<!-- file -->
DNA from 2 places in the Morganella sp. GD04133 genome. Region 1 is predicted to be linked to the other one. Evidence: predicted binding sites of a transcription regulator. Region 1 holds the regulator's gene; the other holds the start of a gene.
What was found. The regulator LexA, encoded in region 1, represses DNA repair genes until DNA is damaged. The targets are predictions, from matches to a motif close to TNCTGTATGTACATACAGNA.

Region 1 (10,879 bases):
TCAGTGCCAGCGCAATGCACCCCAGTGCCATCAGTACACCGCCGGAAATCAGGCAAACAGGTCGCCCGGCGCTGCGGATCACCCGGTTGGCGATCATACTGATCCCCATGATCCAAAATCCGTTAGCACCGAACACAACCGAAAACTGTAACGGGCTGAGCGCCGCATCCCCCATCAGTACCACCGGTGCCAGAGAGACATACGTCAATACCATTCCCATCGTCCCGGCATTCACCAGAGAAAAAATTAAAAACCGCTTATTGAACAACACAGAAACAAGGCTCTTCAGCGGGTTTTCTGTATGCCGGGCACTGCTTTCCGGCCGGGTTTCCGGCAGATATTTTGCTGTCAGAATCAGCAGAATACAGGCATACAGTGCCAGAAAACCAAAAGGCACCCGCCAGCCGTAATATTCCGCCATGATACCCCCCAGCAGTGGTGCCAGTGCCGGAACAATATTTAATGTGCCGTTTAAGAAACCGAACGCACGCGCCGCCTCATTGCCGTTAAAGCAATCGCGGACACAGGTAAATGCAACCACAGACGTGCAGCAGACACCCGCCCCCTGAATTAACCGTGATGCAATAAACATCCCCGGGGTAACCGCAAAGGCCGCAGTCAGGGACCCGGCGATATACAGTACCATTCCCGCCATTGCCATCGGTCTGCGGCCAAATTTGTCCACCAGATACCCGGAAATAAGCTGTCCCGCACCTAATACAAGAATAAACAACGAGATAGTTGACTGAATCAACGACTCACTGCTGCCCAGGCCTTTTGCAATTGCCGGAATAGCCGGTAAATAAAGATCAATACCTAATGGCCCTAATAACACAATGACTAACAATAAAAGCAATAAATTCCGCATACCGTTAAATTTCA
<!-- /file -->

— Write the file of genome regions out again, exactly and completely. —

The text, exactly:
DNA from 2 places in the Morganella sp. GD04133 genome. Region 1 is predicted to be linked to the other one. Evidence: predicted binding sites of a transcription regulator. Region 1 holds the regulator's gene; the other holds the start of a gene.
What was found. The regulator LexA, encoded in region 1, represses DNA repair genes until DNA is damaged. The targets are predictions, from matches to a motif close to TNCTGTATGTACATACAGNA.

Region 1 (10,879 bases):
TCAGTGCCAGCGCAATGCACCCCAGTGCCATCAGTACACCGCCGGAAATCAGGCAAACAGGTCGCCCGGCGCTGCGGATCACCCGGTTGGCGATCATACTGATCCCCATGATCCAAAATCCGTTAGCACCGAACACAACCGAAAACTGTAACGGGCTGAGCGCCGCATCCCCCATCAGTACCACCGGTGCCAGAGAGACATACGTCAATACCATTCCCATCGTCCCGGCATTCACCAGAGAAAAAATTAAAAACCGCTTATTGAACAACACAGAAACAAGGCTCTTCAGCGGGTTTTCTGTATGCCGGGCACTGCTTTCCGGCCGGGTTTCCGGCAGATATTTTGCTGTCAGAATCAGCAGAATACAGGCATACAGTGCCAGAAAACCAAAAGGCACCCGCCAGCCGTAATATTCCGCCATGATACCCCCCAGCAGTGGTGCCAGTGCCGGAACAATATTTAATGTGCCGTTTAAGAAACCGAACGCACGCGCCGCCTCATTGCCGTTAAAGCAATCGCGGACACAGGTAAATGCAACCACAGACGTGCAGCAGACACCCGCCCCCTGAATTAACCGTGATGCAATAAACATCCCCGGGGTAACCGCAAAGGCCGCAGTCAGGGACCCGGCGATATACAGTACCATTCCCGCCATTGCCATCGGTCTGCGGCCAAATTTGTCCACCAGATACCCGGAAATAAGCTGTCCCGCACCTAATACAAGAATAAACAACGAGATAGTTGACTGAATCAACGACTCACTGCTGCCCAGGCCTTTTGCAATTGCCGGAATAGCCGGTAAATAAAGATCAATACCTAATGGCCCTAATAACACAATGACTAACAATAAAAGCAATAAATTCCGCATACCGTTAAATTTCA